by Frederic and Mary Ann Brussat
Written in response to the 2003 war on Iraq, this piece about the wisdom of weeping offers perennially fitting readings, quotations, and practices.
by Sally Kempton
Left to feed on itself, sadness can turn into depression, and it messes with your immune system — yet sorrow can also trigger soft-heartedness, humility, and other profound spiritual emotions.
5 Cures for Sadness — How You Can Be Happier
by Hope Wilbanks
Ways to pull yourself out of a slump include getting out of the house, reframing your thoughts, diverting your attention, calling a friend, and donating time to a worthy cause.
Four Ways Sadness May Be Good for You
by Joseph P. Forgas
Scientific research is building a case that sadness has some adaptive functions, and so should be accepted as an important component of our emotional repertoire.
The Gifts of Sadness
by Karla McLaren
Sadness is a wonderful emotion that helps us let go of things that aren’t working for us … such as tension, muscle tightness, anxiety, and “soldiering on” behaviors.
The Importance of Sadness
by Susan Piver
Meditation teaches you to be present to genuine sadness, which gives rise, spontaneously, naturally, completely, to the longing to be of benefit to others.
Myopic Misery: The Financial Cost of Sadness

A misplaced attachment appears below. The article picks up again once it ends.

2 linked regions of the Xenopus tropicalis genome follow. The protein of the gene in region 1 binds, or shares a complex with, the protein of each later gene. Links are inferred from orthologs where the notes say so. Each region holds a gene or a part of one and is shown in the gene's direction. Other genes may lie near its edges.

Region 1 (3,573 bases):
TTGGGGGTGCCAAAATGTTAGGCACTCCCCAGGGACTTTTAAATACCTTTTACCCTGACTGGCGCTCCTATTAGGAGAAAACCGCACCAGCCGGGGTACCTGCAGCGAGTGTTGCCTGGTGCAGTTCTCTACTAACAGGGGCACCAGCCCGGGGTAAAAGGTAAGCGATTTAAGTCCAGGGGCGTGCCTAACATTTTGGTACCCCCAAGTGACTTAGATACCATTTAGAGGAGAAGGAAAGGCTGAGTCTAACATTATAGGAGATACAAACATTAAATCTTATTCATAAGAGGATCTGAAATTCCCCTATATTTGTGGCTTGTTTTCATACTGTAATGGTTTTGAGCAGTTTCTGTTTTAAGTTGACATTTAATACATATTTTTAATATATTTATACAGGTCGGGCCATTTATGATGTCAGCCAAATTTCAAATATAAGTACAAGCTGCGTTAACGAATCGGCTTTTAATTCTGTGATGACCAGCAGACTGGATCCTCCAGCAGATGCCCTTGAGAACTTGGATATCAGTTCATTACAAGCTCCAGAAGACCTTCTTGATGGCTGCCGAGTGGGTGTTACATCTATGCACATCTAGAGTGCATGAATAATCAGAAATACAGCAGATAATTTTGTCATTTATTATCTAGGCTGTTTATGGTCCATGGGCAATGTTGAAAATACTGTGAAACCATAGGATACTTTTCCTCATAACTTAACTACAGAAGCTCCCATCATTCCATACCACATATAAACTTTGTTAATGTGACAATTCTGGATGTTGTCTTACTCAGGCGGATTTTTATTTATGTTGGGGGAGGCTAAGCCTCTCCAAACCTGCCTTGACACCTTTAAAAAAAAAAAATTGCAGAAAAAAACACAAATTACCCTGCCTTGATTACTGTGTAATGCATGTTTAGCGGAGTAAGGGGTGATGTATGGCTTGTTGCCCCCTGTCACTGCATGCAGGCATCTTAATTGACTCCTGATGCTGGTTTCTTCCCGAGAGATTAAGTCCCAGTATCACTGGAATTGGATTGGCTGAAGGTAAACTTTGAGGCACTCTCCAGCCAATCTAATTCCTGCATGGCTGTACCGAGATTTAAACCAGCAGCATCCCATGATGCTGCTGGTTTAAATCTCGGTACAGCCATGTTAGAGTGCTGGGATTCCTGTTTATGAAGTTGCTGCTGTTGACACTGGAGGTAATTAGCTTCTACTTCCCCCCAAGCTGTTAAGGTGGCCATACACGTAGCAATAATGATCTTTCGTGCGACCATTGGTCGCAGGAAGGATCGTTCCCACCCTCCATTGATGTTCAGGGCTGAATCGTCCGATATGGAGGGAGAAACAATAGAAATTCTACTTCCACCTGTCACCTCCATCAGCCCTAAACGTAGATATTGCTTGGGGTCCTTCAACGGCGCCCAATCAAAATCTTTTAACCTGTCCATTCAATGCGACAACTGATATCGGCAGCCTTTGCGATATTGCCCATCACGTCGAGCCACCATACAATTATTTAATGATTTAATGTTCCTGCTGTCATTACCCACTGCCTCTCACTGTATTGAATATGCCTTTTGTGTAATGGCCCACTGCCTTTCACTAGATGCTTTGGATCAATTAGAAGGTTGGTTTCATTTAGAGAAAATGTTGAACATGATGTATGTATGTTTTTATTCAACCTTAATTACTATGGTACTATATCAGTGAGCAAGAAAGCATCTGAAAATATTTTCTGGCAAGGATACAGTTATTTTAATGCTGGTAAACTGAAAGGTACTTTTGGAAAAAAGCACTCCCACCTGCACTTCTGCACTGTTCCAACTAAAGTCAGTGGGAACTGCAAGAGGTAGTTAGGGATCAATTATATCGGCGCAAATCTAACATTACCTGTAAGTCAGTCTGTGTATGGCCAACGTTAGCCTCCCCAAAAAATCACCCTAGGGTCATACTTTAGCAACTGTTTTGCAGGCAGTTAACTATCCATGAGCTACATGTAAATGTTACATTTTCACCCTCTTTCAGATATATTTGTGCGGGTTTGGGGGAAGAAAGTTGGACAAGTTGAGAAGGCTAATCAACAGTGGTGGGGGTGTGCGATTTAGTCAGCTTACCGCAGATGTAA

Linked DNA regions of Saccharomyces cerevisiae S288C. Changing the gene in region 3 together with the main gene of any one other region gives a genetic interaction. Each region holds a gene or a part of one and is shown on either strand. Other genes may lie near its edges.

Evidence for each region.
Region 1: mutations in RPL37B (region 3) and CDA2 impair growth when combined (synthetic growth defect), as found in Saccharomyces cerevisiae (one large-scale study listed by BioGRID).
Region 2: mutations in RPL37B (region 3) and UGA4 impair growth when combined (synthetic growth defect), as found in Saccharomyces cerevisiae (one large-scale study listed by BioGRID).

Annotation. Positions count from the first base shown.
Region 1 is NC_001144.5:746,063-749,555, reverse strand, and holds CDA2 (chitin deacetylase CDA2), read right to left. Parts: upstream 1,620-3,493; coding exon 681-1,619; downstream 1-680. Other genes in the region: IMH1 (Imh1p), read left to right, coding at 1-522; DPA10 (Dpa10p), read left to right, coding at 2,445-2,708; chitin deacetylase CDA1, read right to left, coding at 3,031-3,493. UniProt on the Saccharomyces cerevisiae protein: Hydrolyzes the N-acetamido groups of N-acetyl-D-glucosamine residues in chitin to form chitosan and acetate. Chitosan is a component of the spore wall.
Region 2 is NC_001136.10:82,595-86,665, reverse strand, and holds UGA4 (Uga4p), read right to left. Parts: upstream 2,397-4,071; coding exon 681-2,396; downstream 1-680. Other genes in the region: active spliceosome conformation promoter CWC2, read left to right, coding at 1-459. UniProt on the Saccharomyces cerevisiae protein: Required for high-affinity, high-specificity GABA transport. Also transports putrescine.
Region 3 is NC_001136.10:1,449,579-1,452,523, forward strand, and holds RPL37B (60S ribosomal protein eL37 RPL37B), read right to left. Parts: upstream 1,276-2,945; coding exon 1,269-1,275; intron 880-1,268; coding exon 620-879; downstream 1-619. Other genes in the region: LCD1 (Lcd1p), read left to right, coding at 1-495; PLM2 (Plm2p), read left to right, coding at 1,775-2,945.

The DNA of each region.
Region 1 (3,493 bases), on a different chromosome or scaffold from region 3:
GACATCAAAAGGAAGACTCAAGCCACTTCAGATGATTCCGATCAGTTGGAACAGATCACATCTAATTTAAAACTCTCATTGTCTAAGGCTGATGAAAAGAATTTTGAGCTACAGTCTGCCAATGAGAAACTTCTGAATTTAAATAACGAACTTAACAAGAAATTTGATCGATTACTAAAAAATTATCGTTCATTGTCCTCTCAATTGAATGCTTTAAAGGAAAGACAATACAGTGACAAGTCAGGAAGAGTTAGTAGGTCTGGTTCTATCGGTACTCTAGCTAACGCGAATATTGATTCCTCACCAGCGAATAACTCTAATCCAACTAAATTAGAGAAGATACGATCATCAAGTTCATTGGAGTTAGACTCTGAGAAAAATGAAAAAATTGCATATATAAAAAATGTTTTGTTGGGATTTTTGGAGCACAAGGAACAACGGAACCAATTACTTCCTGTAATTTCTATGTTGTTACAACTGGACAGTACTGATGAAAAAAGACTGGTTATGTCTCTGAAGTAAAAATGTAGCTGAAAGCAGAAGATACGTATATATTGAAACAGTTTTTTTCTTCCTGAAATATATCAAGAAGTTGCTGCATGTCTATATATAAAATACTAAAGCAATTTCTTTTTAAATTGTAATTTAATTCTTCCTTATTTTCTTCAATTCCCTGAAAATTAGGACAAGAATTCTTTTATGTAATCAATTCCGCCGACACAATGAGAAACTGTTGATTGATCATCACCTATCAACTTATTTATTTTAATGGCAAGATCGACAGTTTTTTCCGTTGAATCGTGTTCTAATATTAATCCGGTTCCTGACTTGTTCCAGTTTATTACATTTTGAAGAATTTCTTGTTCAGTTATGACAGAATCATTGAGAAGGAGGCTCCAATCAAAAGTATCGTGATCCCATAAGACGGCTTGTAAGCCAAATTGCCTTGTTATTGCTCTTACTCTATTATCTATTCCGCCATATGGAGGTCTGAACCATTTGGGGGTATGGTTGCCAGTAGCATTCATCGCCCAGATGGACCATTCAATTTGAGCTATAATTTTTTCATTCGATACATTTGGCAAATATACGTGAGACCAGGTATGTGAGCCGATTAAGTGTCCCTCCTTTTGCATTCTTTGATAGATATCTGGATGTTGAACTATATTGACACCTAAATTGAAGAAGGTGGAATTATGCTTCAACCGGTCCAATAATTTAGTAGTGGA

by Wray Herbert
Evidence is mounting that sadness triggers an unconscious desire to reap rewards as soon as possible — even when this urgency comes at a very real cost, in dollars and cents.
Seven Instant Mood Boosters
by Deobrah Kotz
From setting your body in motion to turning on the tunes, these suggestions help you meet feelings of exhaustion, hopelessness, and anxiety — mild sadness — with happy actions.
The Virtue of Sadness
by Allan V. Horwitz and Jerome C. Wakefield
Sadness almost certainly exists for good evolutionary reasons: attracting social support after a loss, protecting us from aggression after defeats, and promoting self-repair.
Why It's Good to Feel Sad
by Atalanta Beaumont
We humans need the full range of our emotions to be in working order so that we can respond appropriately to our own needs and those of others.
Writing Your Way Through Sadness
by Amber Lea Starfire
Journal writing prompts — such as word associations, reflections on the past, reinterpreting events — can help you identify and work through core causes of your sadness.